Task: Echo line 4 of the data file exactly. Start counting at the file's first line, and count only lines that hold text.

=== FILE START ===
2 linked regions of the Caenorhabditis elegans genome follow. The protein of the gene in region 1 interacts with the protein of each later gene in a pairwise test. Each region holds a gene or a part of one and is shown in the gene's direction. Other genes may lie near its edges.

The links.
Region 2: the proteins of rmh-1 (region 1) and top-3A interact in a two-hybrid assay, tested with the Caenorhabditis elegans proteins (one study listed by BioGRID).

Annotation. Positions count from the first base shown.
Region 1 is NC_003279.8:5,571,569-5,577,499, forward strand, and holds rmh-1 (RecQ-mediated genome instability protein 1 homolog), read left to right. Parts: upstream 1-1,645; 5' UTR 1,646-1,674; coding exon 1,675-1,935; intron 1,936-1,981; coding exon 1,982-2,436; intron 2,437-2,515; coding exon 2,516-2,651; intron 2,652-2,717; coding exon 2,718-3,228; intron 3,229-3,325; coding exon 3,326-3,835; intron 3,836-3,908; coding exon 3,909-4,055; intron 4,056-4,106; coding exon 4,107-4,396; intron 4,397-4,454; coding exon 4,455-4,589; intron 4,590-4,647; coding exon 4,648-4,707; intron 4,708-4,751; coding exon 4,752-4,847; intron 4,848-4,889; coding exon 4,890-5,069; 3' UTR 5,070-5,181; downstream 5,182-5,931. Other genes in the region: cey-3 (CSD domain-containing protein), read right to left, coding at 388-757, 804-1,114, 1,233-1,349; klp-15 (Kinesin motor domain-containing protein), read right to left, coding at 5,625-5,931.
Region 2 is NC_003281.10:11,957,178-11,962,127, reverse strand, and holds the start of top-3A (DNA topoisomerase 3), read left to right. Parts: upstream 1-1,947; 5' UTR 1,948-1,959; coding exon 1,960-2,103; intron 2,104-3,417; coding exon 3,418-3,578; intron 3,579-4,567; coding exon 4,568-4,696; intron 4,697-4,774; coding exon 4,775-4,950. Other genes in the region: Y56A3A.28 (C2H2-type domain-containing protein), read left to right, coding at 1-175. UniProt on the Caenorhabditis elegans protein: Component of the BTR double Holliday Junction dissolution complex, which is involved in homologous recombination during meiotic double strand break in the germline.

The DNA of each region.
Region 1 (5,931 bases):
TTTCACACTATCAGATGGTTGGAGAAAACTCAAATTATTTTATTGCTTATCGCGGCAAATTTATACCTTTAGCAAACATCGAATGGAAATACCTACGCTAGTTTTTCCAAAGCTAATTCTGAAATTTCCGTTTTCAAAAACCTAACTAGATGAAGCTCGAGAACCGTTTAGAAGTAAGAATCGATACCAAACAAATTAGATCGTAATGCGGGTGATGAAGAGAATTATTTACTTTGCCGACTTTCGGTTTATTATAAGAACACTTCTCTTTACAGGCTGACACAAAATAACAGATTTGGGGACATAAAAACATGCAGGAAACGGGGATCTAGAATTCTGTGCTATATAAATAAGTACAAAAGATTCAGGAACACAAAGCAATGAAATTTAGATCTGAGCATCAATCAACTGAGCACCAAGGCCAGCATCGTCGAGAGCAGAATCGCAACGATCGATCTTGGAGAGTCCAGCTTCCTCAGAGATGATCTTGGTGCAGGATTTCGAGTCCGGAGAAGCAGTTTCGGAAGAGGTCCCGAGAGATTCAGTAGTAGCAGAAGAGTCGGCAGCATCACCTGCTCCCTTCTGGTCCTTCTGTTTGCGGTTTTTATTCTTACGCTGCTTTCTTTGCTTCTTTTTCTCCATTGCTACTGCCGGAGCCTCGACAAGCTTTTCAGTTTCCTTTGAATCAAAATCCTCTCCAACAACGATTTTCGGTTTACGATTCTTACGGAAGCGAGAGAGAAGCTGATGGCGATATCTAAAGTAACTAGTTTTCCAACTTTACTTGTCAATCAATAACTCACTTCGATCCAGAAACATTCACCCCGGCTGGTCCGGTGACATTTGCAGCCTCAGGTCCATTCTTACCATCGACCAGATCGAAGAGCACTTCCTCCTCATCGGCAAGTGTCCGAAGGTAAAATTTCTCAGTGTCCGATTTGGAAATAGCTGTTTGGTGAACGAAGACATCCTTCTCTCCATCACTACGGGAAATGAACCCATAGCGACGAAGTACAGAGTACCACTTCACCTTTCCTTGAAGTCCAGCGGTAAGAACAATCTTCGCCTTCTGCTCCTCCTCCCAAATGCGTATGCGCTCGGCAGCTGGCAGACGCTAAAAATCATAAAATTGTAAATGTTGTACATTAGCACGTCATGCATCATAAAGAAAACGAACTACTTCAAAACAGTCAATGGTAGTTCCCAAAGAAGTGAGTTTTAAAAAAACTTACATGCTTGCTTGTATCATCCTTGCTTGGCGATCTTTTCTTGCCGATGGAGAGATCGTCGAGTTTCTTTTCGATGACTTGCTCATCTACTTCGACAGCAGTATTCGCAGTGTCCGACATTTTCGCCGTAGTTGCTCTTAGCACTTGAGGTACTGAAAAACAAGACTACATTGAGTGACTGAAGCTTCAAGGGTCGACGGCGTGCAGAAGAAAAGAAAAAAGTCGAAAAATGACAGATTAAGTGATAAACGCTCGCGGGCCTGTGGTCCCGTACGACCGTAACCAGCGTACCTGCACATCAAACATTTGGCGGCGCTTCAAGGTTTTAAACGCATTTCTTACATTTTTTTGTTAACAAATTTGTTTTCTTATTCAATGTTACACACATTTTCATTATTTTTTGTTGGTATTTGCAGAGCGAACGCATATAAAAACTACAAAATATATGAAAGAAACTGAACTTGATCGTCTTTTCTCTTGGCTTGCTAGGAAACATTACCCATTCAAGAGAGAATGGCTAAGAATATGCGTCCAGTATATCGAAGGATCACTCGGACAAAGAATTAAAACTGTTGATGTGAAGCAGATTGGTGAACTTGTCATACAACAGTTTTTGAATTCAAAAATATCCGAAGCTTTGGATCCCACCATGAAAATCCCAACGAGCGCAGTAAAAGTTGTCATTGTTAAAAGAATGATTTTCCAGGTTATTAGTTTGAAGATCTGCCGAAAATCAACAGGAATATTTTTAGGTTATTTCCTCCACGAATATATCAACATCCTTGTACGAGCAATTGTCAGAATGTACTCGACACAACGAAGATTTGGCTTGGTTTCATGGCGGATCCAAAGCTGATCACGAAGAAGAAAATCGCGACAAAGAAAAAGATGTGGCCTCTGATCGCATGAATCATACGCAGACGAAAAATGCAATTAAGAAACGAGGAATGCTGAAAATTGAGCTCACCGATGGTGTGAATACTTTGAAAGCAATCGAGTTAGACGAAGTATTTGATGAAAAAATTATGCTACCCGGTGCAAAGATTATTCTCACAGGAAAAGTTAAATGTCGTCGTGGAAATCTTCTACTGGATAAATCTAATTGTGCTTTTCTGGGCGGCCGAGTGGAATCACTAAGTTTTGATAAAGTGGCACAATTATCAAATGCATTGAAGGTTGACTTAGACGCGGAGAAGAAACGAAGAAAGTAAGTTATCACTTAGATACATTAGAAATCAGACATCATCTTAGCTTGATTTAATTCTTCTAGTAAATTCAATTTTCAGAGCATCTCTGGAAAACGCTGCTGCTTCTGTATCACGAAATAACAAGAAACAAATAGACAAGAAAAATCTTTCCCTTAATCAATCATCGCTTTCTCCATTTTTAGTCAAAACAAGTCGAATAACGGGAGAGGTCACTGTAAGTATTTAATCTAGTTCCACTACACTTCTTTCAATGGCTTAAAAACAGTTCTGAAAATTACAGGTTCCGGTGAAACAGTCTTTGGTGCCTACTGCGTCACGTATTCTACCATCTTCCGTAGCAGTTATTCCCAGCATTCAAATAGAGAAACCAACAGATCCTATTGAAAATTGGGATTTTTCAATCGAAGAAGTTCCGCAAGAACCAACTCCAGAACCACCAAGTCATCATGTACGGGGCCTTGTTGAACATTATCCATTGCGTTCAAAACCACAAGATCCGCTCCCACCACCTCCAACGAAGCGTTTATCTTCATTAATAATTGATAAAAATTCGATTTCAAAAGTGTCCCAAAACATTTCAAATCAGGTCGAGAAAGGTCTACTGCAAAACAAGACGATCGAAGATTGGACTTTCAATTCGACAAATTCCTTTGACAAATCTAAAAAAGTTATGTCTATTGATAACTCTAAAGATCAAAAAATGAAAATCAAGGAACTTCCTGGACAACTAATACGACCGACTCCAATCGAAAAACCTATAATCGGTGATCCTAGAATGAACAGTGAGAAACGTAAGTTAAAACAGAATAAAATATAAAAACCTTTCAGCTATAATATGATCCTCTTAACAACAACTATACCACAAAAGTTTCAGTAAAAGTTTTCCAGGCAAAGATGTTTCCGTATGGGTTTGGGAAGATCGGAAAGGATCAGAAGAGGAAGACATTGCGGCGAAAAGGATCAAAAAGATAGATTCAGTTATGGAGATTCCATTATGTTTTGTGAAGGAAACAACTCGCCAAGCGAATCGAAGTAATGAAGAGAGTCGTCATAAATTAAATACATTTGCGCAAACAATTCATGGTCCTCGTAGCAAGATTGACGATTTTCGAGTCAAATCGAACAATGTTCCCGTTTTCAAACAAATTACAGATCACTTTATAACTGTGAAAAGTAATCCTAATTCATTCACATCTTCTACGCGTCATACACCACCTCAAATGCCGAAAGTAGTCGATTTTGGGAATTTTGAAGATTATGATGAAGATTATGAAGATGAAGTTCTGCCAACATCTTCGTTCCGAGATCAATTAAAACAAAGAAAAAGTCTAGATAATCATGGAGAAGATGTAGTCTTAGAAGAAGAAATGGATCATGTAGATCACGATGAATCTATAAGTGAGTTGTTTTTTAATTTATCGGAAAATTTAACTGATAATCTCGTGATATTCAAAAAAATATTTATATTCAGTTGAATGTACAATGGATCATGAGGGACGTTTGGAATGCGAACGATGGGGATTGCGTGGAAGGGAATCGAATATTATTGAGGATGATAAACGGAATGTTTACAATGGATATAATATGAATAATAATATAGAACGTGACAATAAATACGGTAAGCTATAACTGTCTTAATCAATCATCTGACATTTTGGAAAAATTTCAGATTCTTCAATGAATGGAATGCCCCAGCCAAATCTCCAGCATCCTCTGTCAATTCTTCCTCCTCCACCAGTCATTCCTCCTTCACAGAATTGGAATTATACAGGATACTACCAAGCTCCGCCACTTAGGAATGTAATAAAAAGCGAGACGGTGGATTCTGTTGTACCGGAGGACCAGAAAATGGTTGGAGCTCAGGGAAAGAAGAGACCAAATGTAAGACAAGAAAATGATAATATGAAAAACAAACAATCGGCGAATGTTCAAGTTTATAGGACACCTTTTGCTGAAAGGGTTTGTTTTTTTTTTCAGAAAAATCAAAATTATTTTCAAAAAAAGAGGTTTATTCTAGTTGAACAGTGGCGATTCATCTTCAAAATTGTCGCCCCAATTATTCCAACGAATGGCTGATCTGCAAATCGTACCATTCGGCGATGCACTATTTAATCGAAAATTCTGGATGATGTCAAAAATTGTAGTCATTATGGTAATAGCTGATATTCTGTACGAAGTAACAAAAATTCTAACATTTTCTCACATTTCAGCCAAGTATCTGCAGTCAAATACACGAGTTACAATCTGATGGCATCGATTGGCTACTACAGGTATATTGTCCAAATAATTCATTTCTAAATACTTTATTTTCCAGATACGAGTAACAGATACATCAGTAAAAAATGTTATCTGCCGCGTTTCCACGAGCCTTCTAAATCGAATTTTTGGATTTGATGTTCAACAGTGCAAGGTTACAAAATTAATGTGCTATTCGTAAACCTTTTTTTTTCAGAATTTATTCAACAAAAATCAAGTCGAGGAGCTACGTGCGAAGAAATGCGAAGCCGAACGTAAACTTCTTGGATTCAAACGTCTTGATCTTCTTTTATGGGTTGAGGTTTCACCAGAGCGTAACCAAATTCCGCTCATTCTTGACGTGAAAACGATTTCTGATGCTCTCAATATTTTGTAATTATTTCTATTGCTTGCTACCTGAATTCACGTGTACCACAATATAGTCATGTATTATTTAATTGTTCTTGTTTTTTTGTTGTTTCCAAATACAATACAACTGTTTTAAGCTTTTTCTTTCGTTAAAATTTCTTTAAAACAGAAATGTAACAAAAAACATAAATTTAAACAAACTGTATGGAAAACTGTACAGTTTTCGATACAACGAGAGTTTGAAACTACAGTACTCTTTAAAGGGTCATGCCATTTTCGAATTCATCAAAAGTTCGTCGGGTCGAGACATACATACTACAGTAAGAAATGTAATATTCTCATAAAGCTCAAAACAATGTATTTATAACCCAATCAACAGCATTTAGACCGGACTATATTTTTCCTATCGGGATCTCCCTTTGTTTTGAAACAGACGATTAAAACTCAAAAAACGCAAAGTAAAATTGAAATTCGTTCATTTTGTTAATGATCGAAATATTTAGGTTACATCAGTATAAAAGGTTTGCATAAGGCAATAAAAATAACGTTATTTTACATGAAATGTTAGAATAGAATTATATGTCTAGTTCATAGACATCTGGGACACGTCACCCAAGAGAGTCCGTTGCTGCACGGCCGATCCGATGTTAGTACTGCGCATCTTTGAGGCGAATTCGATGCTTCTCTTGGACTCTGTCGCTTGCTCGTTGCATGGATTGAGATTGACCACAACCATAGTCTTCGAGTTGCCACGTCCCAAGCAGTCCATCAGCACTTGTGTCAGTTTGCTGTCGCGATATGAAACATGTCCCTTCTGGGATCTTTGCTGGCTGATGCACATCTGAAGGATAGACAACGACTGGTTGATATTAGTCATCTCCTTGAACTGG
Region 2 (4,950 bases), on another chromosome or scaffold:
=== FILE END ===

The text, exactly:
Annotation. Positions count from the first base shown.